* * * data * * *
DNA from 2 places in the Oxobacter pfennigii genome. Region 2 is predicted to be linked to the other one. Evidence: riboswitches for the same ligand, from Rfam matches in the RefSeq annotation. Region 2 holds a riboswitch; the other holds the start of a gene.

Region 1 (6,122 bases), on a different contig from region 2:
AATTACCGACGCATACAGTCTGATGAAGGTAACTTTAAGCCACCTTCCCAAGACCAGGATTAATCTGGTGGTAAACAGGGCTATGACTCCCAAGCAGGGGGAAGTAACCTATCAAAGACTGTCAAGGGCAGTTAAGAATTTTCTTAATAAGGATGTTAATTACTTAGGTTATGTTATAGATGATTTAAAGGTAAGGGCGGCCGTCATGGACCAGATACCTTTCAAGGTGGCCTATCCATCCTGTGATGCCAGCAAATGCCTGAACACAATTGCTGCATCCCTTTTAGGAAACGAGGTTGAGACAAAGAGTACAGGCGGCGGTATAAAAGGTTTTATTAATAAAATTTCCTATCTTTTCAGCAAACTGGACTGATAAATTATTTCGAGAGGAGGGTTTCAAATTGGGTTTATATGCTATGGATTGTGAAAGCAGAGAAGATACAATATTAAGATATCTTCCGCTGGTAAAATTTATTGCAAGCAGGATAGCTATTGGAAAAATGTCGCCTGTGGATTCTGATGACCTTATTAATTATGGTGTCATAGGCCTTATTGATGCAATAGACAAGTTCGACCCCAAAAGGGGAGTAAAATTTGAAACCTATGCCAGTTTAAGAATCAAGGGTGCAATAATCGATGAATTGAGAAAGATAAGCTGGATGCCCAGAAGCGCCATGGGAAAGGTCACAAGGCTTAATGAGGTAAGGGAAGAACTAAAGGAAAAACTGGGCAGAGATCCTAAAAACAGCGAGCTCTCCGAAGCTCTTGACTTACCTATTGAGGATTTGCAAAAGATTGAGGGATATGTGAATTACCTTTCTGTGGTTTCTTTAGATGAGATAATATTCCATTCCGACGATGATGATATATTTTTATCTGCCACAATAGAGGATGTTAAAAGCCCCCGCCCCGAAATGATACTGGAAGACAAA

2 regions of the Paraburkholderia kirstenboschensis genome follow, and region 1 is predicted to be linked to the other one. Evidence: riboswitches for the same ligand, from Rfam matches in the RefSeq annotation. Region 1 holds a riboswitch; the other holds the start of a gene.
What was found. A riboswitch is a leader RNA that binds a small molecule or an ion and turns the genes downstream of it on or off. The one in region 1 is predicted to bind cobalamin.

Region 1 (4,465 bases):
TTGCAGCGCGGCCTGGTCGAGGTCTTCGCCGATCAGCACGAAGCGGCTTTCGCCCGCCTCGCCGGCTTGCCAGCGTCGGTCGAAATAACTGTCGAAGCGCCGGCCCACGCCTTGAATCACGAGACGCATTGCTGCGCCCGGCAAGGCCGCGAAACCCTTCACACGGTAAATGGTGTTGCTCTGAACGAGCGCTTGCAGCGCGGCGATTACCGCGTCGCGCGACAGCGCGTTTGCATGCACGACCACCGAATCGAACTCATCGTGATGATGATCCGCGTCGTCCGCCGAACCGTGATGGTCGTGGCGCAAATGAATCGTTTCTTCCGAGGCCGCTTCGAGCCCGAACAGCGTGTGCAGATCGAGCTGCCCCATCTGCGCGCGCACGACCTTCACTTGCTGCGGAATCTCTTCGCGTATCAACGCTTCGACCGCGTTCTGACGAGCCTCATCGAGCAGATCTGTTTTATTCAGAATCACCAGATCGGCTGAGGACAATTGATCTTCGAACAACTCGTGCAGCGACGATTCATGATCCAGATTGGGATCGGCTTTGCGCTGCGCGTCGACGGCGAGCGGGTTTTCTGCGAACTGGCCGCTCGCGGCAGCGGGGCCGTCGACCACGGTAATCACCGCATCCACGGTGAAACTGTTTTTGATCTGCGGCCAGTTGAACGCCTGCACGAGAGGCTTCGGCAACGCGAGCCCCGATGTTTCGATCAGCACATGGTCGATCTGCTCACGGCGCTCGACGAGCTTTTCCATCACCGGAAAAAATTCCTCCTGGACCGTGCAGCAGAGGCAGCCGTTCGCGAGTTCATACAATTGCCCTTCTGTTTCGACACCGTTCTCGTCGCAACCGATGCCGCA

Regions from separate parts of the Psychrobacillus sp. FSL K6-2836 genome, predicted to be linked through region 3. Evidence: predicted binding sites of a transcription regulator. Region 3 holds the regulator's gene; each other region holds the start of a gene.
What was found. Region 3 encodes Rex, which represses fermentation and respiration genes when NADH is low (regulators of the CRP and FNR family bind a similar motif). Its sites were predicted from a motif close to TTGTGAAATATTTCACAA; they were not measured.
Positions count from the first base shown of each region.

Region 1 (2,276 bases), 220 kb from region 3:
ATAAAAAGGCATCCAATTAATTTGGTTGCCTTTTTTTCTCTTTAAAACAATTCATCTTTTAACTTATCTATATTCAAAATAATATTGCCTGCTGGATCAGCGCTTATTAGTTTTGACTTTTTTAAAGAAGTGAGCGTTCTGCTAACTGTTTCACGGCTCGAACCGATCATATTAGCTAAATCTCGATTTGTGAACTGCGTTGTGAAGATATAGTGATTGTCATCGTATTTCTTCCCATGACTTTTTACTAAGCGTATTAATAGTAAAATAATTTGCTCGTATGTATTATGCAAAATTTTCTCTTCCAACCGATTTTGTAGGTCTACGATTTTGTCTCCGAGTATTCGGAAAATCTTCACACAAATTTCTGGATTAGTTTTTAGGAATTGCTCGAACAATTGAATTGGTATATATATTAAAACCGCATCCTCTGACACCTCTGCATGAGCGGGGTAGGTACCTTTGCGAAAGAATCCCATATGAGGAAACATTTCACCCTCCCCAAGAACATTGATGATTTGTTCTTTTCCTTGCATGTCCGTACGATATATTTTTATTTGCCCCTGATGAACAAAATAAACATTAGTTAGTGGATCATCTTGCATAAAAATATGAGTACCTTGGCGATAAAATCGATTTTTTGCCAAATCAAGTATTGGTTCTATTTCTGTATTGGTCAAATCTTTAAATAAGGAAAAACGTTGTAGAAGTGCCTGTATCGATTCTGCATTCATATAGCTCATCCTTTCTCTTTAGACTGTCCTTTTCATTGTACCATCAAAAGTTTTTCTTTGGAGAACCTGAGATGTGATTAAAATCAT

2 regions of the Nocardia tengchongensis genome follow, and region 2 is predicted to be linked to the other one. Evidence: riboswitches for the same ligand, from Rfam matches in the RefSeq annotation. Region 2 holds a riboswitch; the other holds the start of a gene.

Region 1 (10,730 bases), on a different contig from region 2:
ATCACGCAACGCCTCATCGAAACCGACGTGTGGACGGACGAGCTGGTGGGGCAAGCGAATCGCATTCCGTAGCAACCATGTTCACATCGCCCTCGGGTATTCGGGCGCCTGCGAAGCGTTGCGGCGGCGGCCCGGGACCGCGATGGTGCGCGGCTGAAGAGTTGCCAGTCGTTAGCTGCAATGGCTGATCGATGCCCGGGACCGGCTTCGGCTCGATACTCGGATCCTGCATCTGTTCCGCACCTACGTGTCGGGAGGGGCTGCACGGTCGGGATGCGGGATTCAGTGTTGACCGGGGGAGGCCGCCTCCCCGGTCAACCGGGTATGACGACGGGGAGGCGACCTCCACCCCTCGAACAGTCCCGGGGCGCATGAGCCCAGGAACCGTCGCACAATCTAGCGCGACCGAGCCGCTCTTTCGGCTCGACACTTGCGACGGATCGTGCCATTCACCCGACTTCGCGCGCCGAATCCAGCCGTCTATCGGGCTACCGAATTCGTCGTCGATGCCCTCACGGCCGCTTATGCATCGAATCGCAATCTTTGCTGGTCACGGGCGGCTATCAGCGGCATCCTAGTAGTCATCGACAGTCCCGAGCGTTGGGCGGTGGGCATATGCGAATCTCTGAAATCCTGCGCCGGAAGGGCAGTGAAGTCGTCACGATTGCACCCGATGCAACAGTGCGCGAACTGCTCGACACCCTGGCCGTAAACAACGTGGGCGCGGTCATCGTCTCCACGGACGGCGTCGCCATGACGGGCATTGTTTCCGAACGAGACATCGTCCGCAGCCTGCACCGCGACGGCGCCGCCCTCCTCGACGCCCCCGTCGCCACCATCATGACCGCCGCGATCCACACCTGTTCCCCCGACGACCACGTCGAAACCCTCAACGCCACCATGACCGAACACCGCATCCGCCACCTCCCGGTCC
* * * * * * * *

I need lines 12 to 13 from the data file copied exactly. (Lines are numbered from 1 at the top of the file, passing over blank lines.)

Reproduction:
ATAAAAAGGCATCCAATTAATTTGGTTGCCTTTTTTTCTCTTTAAAACAATTCATCTTTTAACTTATCTATATTCAAAATAATATTGCCTGCTGGATCAGCGCTTATTAGTTTTGACTTTTTTAAAGAAGTGAGCGTTCTGCTAACTGTTTCACGGCTCGAACCGATCATATTAGCTAAATCTCGATTTGTGAACTGCGTTGTGAAGATATAGTGATTGTCATCGTATTTCTTCCCATGACTTTTTACTAAGCGTATTAATAGTAAAATAATTTGCTCGTATGTATTATGCAAAATTTTCTCTTCCAACCGATTTTGTAGGTCTACGATTTTGTCTCCGAGTATTCGGAAAATCTTCACACAAATTTCTGGATTAGTTTTTAGGAATTGCTCGAACAATTGAATTGGTATATATATTAAAACCGCATCCTCTGACACCTCTGCATGAGCGGGGTAGGTACCTTTGCGAAAGAATCCCATATGAGGAAACATTTCACCCTCCCCAAGAACATTGATGATTTGTTCTTTTCCTTGCATGTCCGTACGATATATTTTTATTTGCCCCTGATGAACAAAATAAACATTAGTTAGTGGATCATCTTGCATAAAAATATGAGTACCTTGGCGATAAAATCGATTTTTTGCCAAATCAAGTATTGGTTCTATTTCTGTATTGGTCAAATCTTTAAATAAGGAAAAACGTTGTAGAAGTGCCTGTATCGATTCTGCATTCATATAGCTCATCCTTTCTCTTTAGACTGTCCTTTTCATTGTACCATCAAAAGTTTTTCTTTGGAGAACCTGAGATGTGATTAAAATCAT

2 regions of the Nocardia tengchongensis genome follow, and region 2 is predicted to be linked to the other one. Evidence: riboswitches for the same ligand, from Rfam matches in the RefSeq annotation. Region 2 holds a riboswitch; the other holds the start of a gene.